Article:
Just one year ago, the CurieuzeNeuzen project presented its measurement results. After extensive research on these many data, it appears that moving from the city in search of clean air and then commuting back to that city, is of little benefit. Scientists conclude: "Certainly those who are in traffic for a long time have an increased exposure to air pollution".

Citizen Science project CurieuzeNeuzen Vlaanderen provides new insights into actual exposure

In May 2018, the University of Antwerp, together with the Flemish Environment Agency (Vlaamse Milieumaatschappij - VMM) and De Standaard, organised the largest citizen science project on air quality ever. 20,000 motivated citizens turned out to be researchers and measured the concentration of nitrogen dioxide on their homes’ facade. This resulted in an extensive - and internationally unique - dataset on traffic-related air pollution. On 24 September 2018, the measurement results were published and a detailed air quality map for Flanders was presented. This led to discussions at the kitchen table as well as questions in the city council and the parliament.

Dynamic vs static exposure

In recent months, the researchers have been diving even deeper into the project data. Scientists from UHasselt and HIVA have focused on the traveling behaviour of 5,000 participating citizen scientists, in order to be able to estimate the NO2 exposure during the day more accurately. After all, the CurieuzeNeuzen measurement itself only applies to the concentration at home, and nothing about when you are at work, at school, or commuting. This analysis shows that for an average Flemish person, 57% of the exposure takes place at home, 37% at the destination (usually the workplace) and 6% during travel.

"This newly calculated exposure is called dynamic exposure, as opposed to the concentration at the facade, which we call static exposure," explains Evi Dons (UHasselt). "The dynamic exposure is on average slightly higher than the static exposure: 24.1 versus 22.8 µg/m³. There are two main reasons for this. Worksplaces are often located in places with poorer air quality, for example in a city centre or near busy access roads. In addition, we are exposed to elevated concentrations of NO2  on our way to work: longer journeys therefore often also mean higher dynamic exposure.

Gap smaller than expected

The results show that the gap between people living and working in the city and commuters coming to the city is smaller than the CurieuzeNeuzen map suggests. "According to the analyses, inhabitants of the city of Antwerp who also work there have an average concentration of 33.7 µg/m³ at the front door, and a slightly lower dynamic exposure of 33.2 µg/m³", says researcher Sam De Craemer (UAntwerp). "Commuters from outside Antwerp, who come to work in the city, have on average a lower concentration of 23.6 µg/m³ at the front door, but a significantly higher dynamic exposure of 27.5 µg/m³.

In other words, the CurieuzeNeuzen map shows that the average difference in static exposure between living in and outside the city of Antwerp is 10.1 µg/m³. If the dynamic exposure is taken into account, the difference between resident and commuter is only 5.7 µg/m³. For Ghent, this difference decreases from 6.1 to 3.6 µg/m³. "So there is still a difference, but the gain that can be made by living outside the city is smaller than expected, if one still has to commute to a workplace with elevated concentrations.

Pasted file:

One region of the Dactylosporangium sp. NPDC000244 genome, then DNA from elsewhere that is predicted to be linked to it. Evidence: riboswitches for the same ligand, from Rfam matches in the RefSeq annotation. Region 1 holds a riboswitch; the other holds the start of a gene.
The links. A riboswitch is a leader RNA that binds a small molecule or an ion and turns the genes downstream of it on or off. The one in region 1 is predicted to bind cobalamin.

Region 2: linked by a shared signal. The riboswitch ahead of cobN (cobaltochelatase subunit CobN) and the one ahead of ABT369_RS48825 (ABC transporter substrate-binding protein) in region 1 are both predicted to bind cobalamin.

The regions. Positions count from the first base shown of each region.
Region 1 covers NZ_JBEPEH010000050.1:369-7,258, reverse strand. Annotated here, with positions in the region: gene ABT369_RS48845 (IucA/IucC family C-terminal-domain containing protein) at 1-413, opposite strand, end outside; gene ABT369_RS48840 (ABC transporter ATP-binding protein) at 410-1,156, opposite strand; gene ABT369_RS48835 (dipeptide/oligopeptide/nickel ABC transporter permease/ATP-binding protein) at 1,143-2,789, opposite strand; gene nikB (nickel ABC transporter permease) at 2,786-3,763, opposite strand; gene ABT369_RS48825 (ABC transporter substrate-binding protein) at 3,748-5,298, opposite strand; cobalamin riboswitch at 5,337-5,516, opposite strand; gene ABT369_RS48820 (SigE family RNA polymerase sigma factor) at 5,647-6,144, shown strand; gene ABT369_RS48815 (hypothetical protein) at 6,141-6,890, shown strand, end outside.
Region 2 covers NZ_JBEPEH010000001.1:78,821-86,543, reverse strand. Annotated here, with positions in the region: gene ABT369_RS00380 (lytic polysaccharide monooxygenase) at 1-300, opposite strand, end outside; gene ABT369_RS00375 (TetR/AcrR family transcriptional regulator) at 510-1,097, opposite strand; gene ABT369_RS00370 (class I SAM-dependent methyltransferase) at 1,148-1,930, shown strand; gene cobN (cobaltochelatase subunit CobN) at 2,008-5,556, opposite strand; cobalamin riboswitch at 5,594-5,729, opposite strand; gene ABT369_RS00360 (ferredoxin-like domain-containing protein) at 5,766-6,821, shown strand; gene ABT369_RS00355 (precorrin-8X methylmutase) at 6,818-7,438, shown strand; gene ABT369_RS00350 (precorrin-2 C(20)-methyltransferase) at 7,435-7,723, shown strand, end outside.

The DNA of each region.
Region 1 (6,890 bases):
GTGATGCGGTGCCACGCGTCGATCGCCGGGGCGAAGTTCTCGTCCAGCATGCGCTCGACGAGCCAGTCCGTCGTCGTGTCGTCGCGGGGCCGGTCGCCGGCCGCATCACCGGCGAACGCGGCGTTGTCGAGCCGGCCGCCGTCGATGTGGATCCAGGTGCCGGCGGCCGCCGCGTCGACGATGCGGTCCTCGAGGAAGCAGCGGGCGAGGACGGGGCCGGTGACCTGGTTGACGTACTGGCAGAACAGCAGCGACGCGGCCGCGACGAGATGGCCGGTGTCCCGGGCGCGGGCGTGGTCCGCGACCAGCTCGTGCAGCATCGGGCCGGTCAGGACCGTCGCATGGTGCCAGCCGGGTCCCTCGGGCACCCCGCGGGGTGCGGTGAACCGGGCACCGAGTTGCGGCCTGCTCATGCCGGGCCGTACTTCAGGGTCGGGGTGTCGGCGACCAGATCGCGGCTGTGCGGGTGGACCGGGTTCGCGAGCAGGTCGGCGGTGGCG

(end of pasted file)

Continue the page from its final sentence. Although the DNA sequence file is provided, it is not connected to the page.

Air quality is also more than just NO2. "Other pollutants and other sources outside of traffic also play a role," says Prof. Filip Meysman (UAntwerp and coordinator of CurieuzeNeuzen Vlaanderen). "Someone who leaves the city because of the NO2 concentrations and goes 'outdoors' to live next to a neighbour who burns wood, will see an increase in their exposure to fine particulate matter, and thus loses the small health gain in terms of NO2 ".

Flanders’ model maps are reliable

Scientists from VMM, VITO and UAntwerp also examined the reliability of the air quality maps used by the Flemish government. These maps are based on the ATMO-Street air quality model, developed by VITO. This model is used, among other things, in the BelAIR app. Meysman: "Thanks to the 20,000 measuring points of the CurieuzeNeuzen project, we were able to thoroughly test the ATMO-Street model, and an improved version is now available. Predicting the air quality using computer models is not easy, but in general we can say that the model maps used are reliable. This is important, because this ATMO-Street model also forms the basis for the air quality policy at the Flemish and local levels. We are pleased that with CurieuzeNeuzen we have been able to contribute to this."

Societal impact of CurieuzeNeuzen

The CurieuzeNeuzen project is still ongoing. At the end of November, the research results on the societal impact will follow. Among other things, it will be investigated whether CurieuzeNeuzen has influenced the behaviour of the participants, and whether the project has had an impact on the policy of local and regional authorities.

Links reports

Exposure commuting: https://www.vmm.be/publicaties

Control model maps: https://vito.be/nl/product/atmosys-luchtkwaliteitsmanagement-systeem#curieuzeneuzen

Press contact dynamic exposure

Evi Dons (not available on October 18) +32 494 35 57 33 evi.dons@uhasselt.be

Sam De Craemer +32 476 38 90 27 sam.decraemer@uantwerpen.be

Press contact ATMO-Street model and model maps

Wouter Lefebvre (VITO) +32 14 33 67 48 wouter.lefebvre@vito.be

General Press contact CurieuzeNeuzen

Filip Meysman +32 494 06 432 27 filip.meysman@uantwerpen.be

+32 14 33 67 48